For months now, experts have been going back and forth on whether we’ve gone into a recession—and Gen Z and Millennials are torn on what to believe. For as long as they remember, recessions have only ever been major market crashes; Millennials came out of college into the Great Recession, and Gen Z have even told YPulse they don’t remember a time before the recession. Both gens experienced the quick, but intense, COVID crash. Now, as many predict a less extreme recession, young people aren’t sure exactly what to expect. But YPulse data shows that most do think a recession is coming—and many think it’s already happening:
Nearly half of young people say a recession is already under way
Currently, half Gen Z and Millennials (47%) are currently predicting an incoming recession, but nearly the same amount (44%) say it’s already happening—and have been saying so for a while. Since YPulse first asked in August, no less than 40% of young people have said “we are currently in a recession,” with little variation in the number who believe that it is happening.
The number who say “we are going to be in a recession in the near future” has steadily moved up since September, when it first dropped from 50% to 44%. In that same time between August and September, 7% who said “we are not going to have a recession,” jumped to 17% amidst constantly conflicting news. But it’s steadily declined back down to 9% since then, and these mirrored trends show weakening confidence in the economy as the new year approaches.
Young people continue to see the signs of recession: growing inflation and headlines about massive layoffs. At the same time, they hear the good news is wages have continued to increase—but not quickly enough to keep up with inflation. This leaves the definitive answer in limbo as no formal declaration of a recession has been made; but for many Gen Z and Millennials, what they’ve seen is proof enough—and more are saying so than ever.
But regardless of a recession, inflation has plagued these gens all year, putting the cost-of-living crisis at the front of their minds. Young people say that inflation is the biggest issue their generations are currently facing—with Millennials especially concerned. The state of the economy has already impacted seasonal shopping like back to school, and 69% of young people say it’s impacting their holiday shopping budget this year. YPulse’s Brand Tracker data also shows an uptick in affinity for dollar stores over the course of the year as prices rose (and continue to).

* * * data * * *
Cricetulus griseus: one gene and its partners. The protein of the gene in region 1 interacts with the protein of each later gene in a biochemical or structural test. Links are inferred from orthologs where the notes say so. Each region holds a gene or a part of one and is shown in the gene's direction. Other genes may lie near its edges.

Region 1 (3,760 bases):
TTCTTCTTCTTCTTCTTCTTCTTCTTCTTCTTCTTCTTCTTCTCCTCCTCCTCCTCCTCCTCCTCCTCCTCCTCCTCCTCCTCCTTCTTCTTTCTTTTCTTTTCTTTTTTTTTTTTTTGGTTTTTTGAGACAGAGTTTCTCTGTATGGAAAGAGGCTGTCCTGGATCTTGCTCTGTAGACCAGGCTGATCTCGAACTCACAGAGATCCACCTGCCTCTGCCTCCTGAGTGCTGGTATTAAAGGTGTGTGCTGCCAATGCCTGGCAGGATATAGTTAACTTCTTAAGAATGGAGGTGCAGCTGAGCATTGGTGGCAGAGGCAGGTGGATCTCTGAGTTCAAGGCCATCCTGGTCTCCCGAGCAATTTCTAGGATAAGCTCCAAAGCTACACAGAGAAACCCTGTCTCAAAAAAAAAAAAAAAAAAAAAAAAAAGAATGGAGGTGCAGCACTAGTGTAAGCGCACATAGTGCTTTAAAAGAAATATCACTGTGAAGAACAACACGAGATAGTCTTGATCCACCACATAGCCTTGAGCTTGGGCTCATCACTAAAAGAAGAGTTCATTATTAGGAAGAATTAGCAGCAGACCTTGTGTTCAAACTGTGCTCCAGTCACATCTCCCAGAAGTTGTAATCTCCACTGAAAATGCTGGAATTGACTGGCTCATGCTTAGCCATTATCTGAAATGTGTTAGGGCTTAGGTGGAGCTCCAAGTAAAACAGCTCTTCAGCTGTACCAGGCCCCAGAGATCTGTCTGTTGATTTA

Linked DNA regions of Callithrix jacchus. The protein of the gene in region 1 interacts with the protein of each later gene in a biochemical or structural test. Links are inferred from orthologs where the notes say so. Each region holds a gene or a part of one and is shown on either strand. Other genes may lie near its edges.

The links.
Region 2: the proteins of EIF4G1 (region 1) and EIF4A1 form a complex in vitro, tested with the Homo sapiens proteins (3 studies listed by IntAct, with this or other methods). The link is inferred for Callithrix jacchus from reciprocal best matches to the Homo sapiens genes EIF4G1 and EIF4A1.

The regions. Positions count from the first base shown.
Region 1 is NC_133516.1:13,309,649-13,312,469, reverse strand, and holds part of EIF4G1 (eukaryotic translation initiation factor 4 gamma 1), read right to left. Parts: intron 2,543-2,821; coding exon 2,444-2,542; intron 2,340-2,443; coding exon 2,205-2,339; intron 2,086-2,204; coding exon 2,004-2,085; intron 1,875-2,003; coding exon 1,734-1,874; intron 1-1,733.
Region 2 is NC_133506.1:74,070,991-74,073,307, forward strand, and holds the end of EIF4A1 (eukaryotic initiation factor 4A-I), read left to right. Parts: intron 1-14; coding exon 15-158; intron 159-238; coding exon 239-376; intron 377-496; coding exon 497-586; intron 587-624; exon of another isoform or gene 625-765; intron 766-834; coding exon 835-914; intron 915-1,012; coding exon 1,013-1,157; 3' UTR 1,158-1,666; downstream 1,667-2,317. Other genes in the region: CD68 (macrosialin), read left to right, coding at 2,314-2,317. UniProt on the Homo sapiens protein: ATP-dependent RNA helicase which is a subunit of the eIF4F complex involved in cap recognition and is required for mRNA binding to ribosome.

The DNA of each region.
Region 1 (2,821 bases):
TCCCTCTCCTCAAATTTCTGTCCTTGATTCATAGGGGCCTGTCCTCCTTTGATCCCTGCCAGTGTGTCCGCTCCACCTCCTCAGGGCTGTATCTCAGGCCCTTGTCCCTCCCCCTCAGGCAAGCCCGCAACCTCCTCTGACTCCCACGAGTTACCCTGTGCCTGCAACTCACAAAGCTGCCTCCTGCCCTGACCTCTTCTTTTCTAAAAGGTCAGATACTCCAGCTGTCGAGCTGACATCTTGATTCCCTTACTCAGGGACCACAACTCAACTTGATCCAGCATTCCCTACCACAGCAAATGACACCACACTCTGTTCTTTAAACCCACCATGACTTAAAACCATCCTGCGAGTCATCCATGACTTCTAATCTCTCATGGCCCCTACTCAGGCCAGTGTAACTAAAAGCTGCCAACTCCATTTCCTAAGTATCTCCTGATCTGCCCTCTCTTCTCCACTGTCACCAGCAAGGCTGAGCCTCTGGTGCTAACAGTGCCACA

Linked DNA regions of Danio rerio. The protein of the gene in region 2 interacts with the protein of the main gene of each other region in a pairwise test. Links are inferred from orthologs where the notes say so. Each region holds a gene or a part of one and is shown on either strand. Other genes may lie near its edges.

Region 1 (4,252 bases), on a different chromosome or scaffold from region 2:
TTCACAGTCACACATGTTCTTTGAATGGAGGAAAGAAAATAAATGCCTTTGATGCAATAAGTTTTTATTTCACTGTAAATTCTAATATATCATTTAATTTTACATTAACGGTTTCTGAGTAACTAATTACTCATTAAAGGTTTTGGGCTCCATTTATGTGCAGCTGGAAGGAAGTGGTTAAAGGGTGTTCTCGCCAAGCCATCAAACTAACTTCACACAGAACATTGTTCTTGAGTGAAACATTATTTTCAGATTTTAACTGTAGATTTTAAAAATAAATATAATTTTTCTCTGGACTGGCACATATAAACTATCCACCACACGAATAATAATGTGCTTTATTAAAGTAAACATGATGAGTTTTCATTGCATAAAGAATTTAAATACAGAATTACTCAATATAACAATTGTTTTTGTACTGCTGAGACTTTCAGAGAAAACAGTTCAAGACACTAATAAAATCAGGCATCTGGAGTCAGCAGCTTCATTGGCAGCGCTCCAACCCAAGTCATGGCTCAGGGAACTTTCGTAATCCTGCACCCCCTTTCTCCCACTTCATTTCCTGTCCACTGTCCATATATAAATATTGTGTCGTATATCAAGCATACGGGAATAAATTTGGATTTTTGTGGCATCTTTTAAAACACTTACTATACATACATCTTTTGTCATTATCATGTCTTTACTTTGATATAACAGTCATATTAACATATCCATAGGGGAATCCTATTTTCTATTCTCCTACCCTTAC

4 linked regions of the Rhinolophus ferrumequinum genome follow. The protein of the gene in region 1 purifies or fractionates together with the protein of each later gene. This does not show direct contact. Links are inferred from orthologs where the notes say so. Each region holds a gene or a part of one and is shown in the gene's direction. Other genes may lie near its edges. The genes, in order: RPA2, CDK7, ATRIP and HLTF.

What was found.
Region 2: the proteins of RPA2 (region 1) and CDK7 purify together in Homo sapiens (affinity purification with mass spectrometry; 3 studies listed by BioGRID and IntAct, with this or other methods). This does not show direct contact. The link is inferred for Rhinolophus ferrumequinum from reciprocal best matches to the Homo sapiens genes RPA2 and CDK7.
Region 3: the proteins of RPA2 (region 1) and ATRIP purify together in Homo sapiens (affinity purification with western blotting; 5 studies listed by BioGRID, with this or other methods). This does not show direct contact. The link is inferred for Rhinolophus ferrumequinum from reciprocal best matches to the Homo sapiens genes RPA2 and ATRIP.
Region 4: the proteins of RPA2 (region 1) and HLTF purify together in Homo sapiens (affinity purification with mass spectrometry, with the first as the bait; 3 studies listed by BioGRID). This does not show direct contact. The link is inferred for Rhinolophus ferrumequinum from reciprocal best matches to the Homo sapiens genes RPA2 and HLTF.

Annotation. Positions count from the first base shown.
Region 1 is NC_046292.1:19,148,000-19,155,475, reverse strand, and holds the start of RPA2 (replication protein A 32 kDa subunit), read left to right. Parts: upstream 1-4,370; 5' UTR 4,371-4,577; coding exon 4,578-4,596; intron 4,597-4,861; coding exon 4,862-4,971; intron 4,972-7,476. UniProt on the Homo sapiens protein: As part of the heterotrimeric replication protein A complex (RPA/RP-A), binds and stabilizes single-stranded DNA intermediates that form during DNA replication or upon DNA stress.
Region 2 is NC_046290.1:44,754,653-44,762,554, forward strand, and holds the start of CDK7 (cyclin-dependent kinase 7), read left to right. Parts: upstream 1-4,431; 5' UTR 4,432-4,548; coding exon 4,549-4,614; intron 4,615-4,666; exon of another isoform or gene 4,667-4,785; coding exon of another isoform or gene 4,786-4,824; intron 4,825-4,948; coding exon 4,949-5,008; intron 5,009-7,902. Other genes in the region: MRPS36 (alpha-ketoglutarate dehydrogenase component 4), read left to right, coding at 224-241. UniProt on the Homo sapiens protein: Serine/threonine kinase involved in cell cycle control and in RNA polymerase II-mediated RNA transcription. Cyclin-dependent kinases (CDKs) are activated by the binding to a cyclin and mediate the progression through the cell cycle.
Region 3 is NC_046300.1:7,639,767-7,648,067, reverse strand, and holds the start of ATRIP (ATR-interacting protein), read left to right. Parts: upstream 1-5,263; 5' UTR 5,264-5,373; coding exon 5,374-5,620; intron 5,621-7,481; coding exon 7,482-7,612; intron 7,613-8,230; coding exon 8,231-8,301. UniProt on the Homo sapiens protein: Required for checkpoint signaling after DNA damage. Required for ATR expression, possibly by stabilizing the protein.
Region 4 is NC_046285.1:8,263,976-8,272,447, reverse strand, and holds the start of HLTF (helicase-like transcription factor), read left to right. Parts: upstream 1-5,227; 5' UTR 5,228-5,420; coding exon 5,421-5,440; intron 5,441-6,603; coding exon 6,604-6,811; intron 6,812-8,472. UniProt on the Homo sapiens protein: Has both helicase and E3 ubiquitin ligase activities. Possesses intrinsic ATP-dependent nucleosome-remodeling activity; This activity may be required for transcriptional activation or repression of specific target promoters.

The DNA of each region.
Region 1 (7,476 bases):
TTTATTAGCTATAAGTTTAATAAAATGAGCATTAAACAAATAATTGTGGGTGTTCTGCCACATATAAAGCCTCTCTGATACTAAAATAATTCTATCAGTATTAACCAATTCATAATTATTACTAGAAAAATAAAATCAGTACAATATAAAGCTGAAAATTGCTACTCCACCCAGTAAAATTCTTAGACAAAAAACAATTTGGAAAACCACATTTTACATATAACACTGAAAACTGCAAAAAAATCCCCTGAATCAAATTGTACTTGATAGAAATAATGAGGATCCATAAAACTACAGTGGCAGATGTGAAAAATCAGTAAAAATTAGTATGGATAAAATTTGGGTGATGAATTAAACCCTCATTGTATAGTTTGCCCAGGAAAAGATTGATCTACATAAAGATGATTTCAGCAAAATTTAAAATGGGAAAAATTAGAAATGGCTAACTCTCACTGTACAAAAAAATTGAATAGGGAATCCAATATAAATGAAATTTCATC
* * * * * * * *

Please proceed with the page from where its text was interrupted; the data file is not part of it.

How would they respond to a recession financially?
YPulse asked Gen Z and Millennials what they would do if we went into a recession right now in our Personal Finance and Services report. Of 11 options ranging from switching to cheaper brands to increasing their income, their most popular answer is that they would “only buy the things I need” with nearly half saying so. Following that, 35% of Gen Z say they would “reconsider my spending habits,” while 41% of Millennials say they would “cook at home more.”
Knowing young consumers say they would only buy the things they need should a recession occur (which most think will, or already is), YPulse also asks exactly what they would cut back on if it happened right now:
Dining out, clothes, and new tech would be the first to be cut from their budgets
Of all their expenses, dining out / ordering takeout is the thing Gen Z and Millennials are most likely to say they’ll cut back on in a recession. This would be significant for their budget, as 54% of all young people, employed or not, tell YPulse they typically spend their money on dining out / ordering takeout, an expense second only to clothing, shoes, accessories, and apparel. More than a third of each gen say they’d cut back on clothes shopping—which our Mass Merch Mentality report shows they’re already doing at budget friendly retailers, so this could mean updating their closets less frequently.
Gen Z are more likely than Millennials to say they would cut back on spending on new tech like phones, computers, and gaming consoles. With the holidays just around the corner, YPulse’s Gaming report shows 47% of young gamers say they aren’t planning to buy a new console this holiday season—but Millennials are less likely to say so. After a long year, the gen is likely holding onto a purchase to look forward to, or to get for their children.
Millennials are significantly more likely than Gen Z to say they would cut back on “saving for the future”—21% vs 9%—an unfortunate reality they’ve experienced before. YPulse data shows 90% of Millennials agree saving money is important to them, but 64% also agree they’re worried they’ll never meet their financial goals.
Knowing that nearly half of young consumers say we are already in a recession, these financial cutbacks may already be underway. We know they’re doing what they can to manage their holiday spending responsibly, and other areas might be drawn back even further. Given that one third or more of young people say they’d cut back in every category other than groceries and beauty / skincare products, most every brand should be prepared for frugality from young consumers.